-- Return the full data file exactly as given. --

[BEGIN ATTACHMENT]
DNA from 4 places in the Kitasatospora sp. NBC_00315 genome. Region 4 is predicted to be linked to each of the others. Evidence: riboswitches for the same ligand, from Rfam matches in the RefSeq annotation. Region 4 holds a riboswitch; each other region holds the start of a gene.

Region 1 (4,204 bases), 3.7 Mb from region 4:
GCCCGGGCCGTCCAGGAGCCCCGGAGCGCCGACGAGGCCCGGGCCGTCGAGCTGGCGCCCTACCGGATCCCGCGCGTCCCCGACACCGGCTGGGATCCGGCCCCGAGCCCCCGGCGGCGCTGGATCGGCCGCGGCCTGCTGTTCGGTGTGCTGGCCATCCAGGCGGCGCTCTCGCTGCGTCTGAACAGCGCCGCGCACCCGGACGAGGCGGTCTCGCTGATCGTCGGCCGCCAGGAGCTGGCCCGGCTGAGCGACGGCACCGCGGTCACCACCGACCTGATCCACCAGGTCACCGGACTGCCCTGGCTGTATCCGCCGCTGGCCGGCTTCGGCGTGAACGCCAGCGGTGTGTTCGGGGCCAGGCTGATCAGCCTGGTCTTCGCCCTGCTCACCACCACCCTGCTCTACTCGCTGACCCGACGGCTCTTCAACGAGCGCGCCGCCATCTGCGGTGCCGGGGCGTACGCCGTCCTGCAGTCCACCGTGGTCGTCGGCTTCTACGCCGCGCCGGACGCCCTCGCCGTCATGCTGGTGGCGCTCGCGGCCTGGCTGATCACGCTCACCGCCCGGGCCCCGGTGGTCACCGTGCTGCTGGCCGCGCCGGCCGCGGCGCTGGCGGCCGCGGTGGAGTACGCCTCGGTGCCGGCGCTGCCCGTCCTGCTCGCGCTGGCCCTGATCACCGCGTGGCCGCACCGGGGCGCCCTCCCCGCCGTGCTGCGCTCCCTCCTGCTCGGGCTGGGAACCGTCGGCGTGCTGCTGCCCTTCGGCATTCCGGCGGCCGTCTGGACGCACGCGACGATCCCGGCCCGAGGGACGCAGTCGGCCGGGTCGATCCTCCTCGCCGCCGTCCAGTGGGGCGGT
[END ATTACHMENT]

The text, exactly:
DNA from 4 places in the Kitasatospora sp. NBC_00315 genome. Region 4 is predicted to be linked to each of the others. Evidence: riboswitches for the same ligand, from Rfam matches in the RefSeq annotation. Region 4 holds a riboswitch; each other region holds the start of a gene.

Region 1 (4,204 bases), 3.7 Mb from region 4:
GCCCGGGCCGTCCAGGAGCCCCGGAGCGCCGACGAGGCCCGGGCCGTCGAGCTGGCGCCCTACCGGATCCCGCGCGTCCCCGACACCGGCTGGGATCCGGCCCCGAGCCCCCGGCGGCGCTGGATCGGCCGCGGCCTGCTGTTCGGTGTGCTGGCCATCCAGGCGGCGCTCTCGCTGCGTCTGAACAGCGCCGCGCACCCGGACGAGGCGGTCTCGCTGATCGTCGGCCGCCAGGAGCTGGCCCGGCTGAGCGACGGCACCGCGGTCACCACCGACCTGATCCACCAGGTCACCGGACTGCCCTGGCTGTATCCGCCGCTGGCCGGCTTCGGCGTGAACGCCAGCGGTGTGTTCGGGGCCAGGCTGATCAGCCTGGTCTTCGCCCTGCTCACCACCACCCTGCTCTACTCGCTGACCCGACGGCTCTTCAACGAGCGCGCCGCCATCTGCGGTGCCGGGGCGTACGCCGTCCTGCAGTCCACCGTGGTCGTCGGCTTCTACGCCGCGCCGGACGCCCTCGCCGTCATGCTGGTGGCGCTCGCGGCCTGGCTGATCACGCTCACCGCCCGGGCCCCGGTGGTCACCGTGCTGCTGGCCGCGCCGGCCGCGGCGCTGGCGGCCGCGGTGGAGTACGCCTCGGTGCCGGCGCTGCCCGTCCTGCTCGCGCTGGCCCTGATCACCGCGTGGCCGCACCGGGGCGCCCTCCCCGCCGTGCTGCGCTCCCTCCTGCTCGGGCTGGGAACCGTCGGCGTGCTGCTGCCCTTCGGCATTCCGGCGGCCGTCTGGACGCACGCGACGATCCCGGCCCGAGGGACGCAGTCGGCCGGGTCGATCCTCCTCGCCGCCGTCCAGTGGGGCGGT